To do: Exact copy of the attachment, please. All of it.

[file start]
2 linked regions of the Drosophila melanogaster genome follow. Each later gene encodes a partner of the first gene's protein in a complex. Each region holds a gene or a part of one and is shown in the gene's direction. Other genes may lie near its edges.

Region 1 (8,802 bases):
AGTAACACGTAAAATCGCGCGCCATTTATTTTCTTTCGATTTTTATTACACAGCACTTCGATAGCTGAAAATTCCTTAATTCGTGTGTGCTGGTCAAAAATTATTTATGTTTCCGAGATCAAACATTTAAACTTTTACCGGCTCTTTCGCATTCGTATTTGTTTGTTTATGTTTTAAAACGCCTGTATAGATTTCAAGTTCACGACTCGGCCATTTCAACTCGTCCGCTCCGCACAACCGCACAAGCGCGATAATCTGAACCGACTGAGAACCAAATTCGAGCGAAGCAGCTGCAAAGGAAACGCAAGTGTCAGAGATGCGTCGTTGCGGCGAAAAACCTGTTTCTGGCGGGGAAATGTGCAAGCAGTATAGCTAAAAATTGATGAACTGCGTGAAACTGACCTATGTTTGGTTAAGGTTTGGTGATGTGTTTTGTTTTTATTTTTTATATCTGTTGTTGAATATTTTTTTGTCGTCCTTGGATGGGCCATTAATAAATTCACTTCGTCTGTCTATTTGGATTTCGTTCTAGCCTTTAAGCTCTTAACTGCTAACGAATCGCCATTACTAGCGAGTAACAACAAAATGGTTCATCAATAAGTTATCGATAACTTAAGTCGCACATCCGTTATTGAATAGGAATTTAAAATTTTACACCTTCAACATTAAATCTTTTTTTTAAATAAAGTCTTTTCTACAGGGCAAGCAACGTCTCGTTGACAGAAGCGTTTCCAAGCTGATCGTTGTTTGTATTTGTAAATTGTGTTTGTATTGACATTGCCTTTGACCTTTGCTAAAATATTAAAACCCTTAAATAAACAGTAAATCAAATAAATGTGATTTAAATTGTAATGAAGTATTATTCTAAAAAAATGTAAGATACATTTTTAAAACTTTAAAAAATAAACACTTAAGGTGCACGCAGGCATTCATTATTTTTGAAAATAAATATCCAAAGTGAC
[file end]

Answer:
2 linked regions of the Drosophila melanogaster genome follow. Each later gene encodes a partner of the first gene's protein in a complex. Each region holds a gene or a part of one and is shown in the gene's direction. Other genes may lie near its edges.

Region 1 (8,802 bases):
AGTAACACGTAAAATCGCGCGCCATTTATTTTCTTTCGATTTTTATTACACAGCACTTCGATAGCTGAAAATTCCTTAATTCGTGTGTGCTGGTCAAAAATTATTTATGTTTCCGAGATCAAACATTTAAACTTTTACCGGCTCTTTCGCATTCGTATTTGTTTGTTTATGTTTTAAAACGCCTGTATAGATTTCAAGTTCACGACTCGGCCATTTCAACTCGTCCGCTCCGCACAACCGCACAAGCGCGATAATCTGAACCGACTGAGAACCAAATTCGAGCGAAGCAGCTGCAAAGGAAACGCAAGTGTCAGAGATGCGTCGTTGCGGCGAAAAACCTGTTTCTGGCGGGGAAATGTGCAAGCAGTATAGCTAAAAATTGATGAACTGCGTGAAACTGACCTATGTTTGGTTAAGGTTTGGTGATGTGTTTTGTTTTTATTTTTTATATCTGTTGTTGAATATTTTTTTGTCGTCCTTGGATGGGCCATTAATAAATTCACTTCGTCTGTCTATTTGGATTTCGTTCTAGCCTTTAAGCTCTTAACTGCTAACGAATCGCCATTACTAGCGAGTAACAACAAAATGGTTCATCAATAAGTTATCGATAACTTAAGTCGCACATCCGTTATTGAATAGGAATTTAAAATTTTACACCTTCAACATTAAATCTTTTTTTTAAATAAAGTCTTTTCTACAGGGCAAGCAACGTCTCGTTGACAGAAGCGTTTCCAAGCTGATCGTTGTTTGTATTTGTAAATTGTGTTTGTATTGACATTGCCTTTGACCTTTGCTAAAATATTAAAACCCTTAAATAAACAGTAAATCAAATAAATGTGATTTAAATTGTAATGAAGTATTATTCTAAAAAAATGTAAGATACATTTTTAAAACTTTAAAAAATAAACACTTAAGGTGCACGCAGGCATTCATTATTTTTGAAAATAAATATCCAAAGTGAC